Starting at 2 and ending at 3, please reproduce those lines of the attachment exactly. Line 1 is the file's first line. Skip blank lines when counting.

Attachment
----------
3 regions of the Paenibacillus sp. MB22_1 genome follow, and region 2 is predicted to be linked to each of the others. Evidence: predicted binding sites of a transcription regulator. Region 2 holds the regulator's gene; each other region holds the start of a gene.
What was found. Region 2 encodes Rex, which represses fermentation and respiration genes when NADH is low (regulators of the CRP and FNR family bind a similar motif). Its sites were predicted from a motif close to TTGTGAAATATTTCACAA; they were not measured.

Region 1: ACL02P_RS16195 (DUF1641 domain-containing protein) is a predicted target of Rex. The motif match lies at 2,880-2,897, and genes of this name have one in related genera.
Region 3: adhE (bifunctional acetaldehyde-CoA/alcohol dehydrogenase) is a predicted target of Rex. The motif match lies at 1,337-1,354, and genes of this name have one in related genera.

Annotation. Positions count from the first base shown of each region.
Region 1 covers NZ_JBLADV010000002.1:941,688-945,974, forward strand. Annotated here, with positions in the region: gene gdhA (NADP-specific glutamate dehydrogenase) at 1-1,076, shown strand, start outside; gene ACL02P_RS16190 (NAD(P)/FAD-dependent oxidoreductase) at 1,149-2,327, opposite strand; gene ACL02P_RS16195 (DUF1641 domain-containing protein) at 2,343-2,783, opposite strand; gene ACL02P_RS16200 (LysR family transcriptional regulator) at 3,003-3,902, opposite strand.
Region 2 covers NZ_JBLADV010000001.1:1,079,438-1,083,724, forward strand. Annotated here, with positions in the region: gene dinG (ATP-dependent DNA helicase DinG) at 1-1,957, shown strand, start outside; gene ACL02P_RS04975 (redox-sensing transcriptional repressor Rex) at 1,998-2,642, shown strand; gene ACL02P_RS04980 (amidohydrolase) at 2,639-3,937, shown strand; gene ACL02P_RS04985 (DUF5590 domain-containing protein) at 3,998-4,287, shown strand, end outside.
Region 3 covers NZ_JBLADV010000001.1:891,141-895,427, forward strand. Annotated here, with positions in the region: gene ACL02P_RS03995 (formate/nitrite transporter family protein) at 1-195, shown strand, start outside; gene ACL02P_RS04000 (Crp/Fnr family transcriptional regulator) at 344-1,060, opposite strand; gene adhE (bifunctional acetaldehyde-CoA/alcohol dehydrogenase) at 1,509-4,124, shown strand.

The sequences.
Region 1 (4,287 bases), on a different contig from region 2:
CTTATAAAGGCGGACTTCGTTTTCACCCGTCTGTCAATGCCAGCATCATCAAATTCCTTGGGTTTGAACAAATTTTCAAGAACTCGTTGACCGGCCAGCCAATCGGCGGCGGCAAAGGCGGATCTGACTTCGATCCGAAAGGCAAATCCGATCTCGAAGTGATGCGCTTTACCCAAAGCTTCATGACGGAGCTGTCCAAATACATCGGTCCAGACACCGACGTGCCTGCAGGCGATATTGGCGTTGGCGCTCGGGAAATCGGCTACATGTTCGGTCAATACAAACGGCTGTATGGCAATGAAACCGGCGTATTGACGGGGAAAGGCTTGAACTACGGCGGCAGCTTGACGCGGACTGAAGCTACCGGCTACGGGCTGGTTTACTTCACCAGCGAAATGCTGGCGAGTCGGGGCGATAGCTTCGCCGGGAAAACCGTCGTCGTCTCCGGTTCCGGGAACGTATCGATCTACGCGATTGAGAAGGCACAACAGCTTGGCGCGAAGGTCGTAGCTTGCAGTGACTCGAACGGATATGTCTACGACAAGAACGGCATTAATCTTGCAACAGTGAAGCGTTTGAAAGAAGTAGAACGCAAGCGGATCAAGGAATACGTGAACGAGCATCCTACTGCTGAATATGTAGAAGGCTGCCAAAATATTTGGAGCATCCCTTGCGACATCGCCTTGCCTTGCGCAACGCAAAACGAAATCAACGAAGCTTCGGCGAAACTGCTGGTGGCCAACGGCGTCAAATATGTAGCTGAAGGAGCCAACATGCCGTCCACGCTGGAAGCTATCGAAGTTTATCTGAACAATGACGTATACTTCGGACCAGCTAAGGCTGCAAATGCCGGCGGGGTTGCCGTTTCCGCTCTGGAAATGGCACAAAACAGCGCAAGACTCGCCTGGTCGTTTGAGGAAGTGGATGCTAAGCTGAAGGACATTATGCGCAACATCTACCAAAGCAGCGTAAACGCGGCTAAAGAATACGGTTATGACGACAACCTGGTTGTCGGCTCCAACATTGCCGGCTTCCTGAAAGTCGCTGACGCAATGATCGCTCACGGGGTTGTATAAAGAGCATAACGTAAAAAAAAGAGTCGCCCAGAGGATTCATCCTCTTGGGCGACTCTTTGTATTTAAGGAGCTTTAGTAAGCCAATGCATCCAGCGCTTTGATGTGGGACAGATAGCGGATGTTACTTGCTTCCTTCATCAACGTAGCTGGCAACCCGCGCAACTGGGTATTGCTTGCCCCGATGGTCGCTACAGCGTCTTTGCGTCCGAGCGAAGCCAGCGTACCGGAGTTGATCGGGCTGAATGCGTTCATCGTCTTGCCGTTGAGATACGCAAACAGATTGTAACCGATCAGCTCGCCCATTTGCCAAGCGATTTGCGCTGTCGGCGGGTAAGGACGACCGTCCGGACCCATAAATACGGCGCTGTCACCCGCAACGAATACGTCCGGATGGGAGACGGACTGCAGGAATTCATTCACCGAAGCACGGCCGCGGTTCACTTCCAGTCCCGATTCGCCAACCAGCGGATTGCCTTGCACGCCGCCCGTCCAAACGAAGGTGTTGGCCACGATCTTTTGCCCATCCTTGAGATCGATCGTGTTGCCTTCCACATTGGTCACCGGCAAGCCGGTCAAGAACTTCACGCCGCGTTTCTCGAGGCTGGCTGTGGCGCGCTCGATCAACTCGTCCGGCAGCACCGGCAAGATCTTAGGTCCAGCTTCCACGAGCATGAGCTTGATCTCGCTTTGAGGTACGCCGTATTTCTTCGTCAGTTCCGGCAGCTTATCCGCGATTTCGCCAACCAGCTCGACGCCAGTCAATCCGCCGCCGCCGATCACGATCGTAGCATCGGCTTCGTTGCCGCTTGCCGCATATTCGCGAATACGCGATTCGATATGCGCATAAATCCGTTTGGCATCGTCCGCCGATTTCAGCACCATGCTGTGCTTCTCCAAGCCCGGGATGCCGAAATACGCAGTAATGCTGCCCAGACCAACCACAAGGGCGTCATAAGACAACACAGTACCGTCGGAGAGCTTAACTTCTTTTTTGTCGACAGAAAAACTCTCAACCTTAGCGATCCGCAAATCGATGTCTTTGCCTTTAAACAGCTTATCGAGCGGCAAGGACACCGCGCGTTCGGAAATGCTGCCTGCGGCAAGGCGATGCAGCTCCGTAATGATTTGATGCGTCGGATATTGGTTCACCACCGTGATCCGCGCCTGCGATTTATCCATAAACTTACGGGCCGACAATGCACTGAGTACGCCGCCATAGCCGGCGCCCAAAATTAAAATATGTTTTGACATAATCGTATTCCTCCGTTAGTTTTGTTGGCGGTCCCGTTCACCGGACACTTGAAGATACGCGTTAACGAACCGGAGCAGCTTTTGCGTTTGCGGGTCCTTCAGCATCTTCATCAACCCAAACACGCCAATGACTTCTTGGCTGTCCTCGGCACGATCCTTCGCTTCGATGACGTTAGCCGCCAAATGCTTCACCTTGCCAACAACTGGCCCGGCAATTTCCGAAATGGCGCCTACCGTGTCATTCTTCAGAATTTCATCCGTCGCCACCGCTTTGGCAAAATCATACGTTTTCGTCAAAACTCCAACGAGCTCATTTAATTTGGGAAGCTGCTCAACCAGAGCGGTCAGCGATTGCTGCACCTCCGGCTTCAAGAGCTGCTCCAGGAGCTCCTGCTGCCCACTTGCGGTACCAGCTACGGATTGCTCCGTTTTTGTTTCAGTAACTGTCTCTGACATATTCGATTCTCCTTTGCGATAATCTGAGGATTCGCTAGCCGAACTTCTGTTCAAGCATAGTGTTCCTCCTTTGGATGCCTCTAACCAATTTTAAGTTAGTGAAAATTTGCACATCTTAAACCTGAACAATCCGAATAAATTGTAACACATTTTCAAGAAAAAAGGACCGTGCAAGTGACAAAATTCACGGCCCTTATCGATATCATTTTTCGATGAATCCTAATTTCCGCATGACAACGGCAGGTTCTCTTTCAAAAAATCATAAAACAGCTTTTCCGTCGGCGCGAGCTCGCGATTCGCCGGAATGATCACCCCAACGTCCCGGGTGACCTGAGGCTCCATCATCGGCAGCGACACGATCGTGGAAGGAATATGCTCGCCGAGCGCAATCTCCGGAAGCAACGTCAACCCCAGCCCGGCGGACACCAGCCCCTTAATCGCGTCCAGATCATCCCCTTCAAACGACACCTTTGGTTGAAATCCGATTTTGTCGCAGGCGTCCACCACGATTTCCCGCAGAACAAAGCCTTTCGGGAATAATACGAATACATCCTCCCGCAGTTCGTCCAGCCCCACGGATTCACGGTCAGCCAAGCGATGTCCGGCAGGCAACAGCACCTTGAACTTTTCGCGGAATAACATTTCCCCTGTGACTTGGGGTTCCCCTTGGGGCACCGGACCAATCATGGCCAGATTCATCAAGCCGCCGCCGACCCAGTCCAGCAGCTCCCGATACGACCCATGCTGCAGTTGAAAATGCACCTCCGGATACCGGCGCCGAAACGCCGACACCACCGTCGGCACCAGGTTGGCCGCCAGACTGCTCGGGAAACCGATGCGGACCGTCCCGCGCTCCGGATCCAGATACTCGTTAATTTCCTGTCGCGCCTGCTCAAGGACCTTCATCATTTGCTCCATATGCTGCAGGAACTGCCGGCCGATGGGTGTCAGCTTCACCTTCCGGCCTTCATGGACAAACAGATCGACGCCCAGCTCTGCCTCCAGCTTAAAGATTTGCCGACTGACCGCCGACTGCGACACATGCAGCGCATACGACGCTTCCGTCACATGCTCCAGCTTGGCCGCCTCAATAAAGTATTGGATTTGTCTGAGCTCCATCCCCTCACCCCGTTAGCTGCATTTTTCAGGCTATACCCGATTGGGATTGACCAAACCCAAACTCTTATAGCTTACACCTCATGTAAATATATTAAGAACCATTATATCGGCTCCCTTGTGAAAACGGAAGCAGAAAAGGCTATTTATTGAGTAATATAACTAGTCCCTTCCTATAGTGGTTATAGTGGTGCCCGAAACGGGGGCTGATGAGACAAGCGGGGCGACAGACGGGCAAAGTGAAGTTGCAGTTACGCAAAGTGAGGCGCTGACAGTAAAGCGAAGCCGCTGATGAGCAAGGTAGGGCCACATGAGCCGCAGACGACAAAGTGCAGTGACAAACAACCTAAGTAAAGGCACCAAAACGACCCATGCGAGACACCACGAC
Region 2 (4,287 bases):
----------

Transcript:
What was found. Region 2 encodes Rex, which represses fermentation and respiration genes when NADH is low (regulators of the CRP and FNR family bind a similar motif). Its sites were predicted from a motif close to TTGTGAAATATTTCACAA; they were not measured.

Region 1: ACL02P_RS16195 (DUF1641 domain-containing protein) is a predicted target of Rex. The motif match lies at 2,880-2,897, and genes of this name have one in related genera.